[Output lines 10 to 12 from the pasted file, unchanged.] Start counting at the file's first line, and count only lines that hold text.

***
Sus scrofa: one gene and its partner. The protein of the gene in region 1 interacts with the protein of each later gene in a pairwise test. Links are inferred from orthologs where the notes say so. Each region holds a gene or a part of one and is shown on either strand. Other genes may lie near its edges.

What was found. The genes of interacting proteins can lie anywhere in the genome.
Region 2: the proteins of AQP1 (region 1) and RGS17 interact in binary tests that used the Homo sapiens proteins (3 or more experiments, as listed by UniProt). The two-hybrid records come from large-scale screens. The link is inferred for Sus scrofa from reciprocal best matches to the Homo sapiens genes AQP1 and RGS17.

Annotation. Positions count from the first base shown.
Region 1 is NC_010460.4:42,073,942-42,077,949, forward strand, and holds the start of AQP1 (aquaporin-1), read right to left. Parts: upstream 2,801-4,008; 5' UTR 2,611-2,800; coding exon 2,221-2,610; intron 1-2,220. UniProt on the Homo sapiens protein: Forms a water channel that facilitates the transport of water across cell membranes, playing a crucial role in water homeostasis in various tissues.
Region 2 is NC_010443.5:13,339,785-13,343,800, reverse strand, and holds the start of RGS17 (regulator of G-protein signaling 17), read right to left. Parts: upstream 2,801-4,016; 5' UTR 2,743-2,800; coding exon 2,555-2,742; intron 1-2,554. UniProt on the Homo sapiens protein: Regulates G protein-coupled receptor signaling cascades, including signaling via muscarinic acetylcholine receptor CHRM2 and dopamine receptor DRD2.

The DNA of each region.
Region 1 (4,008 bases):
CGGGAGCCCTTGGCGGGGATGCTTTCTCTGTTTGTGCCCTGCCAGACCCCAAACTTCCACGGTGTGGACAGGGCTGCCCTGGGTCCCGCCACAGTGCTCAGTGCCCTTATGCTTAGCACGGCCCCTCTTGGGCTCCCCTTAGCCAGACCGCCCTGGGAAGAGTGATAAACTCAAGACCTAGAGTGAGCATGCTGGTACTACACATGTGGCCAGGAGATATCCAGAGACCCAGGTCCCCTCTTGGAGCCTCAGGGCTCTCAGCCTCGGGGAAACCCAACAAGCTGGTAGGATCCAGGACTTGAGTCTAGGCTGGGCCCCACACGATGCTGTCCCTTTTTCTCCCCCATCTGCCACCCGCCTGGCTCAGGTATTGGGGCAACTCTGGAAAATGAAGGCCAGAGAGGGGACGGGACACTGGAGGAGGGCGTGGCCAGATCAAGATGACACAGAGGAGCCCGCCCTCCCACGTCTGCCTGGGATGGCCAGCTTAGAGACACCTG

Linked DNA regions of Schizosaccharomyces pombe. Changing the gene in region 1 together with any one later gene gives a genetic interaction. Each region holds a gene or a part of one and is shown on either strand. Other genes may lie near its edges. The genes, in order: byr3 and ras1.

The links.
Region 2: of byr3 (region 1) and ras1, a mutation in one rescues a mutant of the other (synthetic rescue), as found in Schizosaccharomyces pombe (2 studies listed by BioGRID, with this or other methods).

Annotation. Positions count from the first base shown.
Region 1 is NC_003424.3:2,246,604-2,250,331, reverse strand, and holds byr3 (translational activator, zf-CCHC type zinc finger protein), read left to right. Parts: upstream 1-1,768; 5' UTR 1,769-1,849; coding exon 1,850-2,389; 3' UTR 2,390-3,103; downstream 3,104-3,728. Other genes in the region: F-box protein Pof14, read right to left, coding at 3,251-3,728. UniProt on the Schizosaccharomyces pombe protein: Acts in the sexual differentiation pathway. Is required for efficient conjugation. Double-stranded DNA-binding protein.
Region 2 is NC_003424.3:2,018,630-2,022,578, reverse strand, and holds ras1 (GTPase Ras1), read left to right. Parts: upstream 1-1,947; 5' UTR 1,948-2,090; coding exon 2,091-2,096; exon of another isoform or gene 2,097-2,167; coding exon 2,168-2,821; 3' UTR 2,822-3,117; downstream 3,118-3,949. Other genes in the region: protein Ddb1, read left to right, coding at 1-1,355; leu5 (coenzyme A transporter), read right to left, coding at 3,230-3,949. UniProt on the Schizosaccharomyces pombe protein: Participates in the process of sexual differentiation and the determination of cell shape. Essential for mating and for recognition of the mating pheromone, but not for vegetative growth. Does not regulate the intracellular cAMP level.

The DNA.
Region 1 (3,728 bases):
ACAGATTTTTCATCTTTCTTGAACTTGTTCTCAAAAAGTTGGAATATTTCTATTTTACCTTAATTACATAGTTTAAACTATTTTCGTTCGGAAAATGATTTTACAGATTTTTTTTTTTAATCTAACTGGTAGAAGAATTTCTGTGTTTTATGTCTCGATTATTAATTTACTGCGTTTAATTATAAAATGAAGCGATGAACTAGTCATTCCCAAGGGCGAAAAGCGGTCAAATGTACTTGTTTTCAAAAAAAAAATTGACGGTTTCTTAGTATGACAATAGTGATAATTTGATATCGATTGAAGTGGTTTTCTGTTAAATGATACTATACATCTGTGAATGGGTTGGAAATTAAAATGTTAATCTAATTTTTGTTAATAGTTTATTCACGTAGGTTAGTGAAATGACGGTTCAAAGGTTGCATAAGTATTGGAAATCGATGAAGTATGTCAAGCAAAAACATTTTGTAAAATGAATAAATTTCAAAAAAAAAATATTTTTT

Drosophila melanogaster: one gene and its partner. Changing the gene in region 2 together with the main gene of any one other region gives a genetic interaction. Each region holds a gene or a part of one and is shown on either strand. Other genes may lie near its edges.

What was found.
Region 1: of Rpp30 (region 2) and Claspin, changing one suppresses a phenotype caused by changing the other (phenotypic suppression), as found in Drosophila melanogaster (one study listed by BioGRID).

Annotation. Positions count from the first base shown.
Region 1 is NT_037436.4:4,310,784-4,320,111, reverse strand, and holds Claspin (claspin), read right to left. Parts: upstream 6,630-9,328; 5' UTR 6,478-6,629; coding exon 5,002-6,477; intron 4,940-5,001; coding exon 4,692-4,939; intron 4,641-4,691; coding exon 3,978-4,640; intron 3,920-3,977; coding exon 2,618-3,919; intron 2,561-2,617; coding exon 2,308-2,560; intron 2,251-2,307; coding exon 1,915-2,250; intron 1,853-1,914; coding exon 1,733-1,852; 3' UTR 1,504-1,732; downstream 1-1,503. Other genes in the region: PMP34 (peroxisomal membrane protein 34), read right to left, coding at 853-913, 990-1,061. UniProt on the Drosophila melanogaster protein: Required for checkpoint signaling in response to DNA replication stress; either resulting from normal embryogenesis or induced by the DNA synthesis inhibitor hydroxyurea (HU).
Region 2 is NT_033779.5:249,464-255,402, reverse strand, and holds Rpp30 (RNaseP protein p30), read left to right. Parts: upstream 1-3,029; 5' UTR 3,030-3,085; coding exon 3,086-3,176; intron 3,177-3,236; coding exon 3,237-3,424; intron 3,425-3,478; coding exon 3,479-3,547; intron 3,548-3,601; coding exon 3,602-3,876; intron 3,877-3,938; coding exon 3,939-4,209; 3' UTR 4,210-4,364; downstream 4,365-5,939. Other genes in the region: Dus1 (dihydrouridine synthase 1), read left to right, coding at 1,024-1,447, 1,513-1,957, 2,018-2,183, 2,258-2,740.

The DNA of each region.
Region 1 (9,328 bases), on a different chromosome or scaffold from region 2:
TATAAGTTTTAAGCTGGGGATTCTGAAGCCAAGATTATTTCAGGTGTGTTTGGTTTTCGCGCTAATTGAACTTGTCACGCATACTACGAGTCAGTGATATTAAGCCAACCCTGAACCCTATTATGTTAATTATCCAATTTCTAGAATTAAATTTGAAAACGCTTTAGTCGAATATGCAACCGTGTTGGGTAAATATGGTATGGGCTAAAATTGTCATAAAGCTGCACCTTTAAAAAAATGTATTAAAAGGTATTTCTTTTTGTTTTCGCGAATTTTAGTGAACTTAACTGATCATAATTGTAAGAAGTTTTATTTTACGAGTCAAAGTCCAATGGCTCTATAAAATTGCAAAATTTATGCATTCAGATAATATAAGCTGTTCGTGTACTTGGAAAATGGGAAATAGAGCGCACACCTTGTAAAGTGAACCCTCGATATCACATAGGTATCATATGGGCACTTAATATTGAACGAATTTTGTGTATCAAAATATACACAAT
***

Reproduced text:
Linked DNA regions of Schizosaccharomyces pombe. Changing the gene in region 1 together with any one later gene gives a genetic interaction. Each region holds a gene or a part of one and is shown on either strand. Other genes may lie near its edges. The genes, in order: byr3 and ras1.

The links.
Region 2: of byr3 (region 1) and ras1, a mutation in one rescues a mutant of the other (synthetic rescue), as found in Schizosaccharomyces pombe (2 studies listed by BioGRID, with this or other methods).